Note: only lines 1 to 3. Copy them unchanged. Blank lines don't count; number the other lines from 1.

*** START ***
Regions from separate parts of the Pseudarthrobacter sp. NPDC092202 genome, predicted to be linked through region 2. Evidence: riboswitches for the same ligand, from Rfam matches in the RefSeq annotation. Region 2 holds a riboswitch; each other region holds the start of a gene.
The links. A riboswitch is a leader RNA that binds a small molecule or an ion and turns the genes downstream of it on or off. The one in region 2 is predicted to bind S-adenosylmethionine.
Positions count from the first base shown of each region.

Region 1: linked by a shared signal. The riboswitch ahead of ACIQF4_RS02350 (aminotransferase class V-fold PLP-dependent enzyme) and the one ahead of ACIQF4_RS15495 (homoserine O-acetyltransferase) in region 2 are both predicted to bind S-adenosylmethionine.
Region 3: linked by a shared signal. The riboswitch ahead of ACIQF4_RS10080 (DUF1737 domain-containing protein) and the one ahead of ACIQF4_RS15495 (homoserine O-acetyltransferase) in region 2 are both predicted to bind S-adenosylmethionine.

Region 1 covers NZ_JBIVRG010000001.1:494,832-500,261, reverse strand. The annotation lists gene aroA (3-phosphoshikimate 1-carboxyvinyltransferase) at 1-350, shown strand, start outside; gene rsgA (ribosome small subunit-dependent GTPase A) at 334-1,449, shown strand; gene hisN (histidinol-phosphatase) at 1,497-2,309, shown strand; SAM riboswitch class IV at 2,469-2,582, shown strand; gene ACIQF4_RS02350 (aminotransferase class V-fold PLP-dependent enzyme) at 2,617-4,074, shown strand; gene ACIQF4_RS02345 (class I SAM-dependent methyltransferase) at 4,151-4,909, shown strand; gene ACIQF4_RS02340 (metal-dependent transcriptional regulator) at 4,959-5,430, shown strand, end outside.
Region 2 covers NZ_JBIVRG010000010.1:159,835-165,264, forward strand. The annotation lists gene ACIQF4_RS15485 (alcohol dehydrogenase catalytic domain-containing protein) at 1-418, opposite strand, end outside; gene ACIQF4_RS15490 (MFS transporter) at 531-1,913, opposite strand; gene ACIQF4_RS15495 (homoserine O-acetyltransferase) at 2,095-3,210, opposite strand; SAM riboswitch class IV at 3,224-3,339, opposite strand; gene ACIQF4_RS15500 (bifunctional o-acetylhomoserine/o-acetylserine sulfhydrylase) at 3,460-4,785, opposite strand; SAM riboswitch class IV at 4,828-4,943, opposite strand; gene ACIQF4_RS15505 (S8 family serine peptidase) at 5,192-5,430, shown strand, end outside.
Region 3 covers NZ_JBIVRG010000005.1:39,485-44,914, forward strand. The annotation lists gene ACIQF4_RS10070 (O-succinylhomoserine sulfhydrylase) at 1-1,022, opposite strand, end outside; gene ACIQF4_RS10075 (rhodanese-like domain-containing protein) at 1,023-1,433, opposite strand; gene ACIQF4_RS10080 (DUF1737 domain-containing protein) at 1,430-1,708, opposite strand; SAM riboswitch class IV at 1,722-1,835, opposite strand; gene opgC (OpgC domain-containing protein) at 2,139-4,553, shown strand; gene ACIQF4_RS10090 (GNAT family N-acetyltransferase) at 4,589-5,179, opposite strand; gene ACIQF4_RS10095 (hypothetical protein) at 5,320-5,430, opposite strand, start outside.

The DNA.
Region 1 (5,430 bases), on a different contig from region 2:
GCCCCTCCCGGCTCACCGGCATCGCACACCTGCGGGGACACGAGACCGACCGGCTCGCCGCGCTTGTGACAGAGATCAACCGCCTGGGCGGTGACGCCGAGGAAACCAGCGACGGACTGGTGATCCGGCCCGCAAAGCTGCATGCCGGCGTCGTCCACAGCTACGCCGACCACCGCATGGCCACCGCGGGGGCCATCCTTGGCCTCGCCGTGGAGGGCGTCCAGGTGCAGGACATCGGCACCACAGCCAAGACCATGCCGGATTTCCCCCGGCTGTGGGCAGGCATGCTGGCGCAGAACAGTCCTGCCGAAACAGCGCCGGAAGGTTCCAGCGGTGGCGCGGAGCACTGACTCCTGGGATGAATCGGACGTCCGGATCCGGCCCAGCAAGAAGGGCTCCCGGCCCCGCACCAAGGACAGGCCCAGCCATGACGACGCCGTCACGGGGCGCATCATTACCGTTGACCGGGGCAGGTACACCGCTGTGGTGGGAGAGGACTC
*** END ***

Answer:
Regions from separate parts of the Pseudarthrobacter sp. NPDC092202 genome, predicted to be linked through region 2. Evidence: riboswitches for the same ligand, from Rfam matches in the RefSeq annotation. Region 2 holds a riboswitch; each other region holds the start of a gene.
The links. A riboswitch is a leader RNA that binds a small molecule or an ion and turns the genes downstream of it on or off. The one in region 2 is predicted to bind S-adenosylmethionine.
Positions count from the first base shown of each region.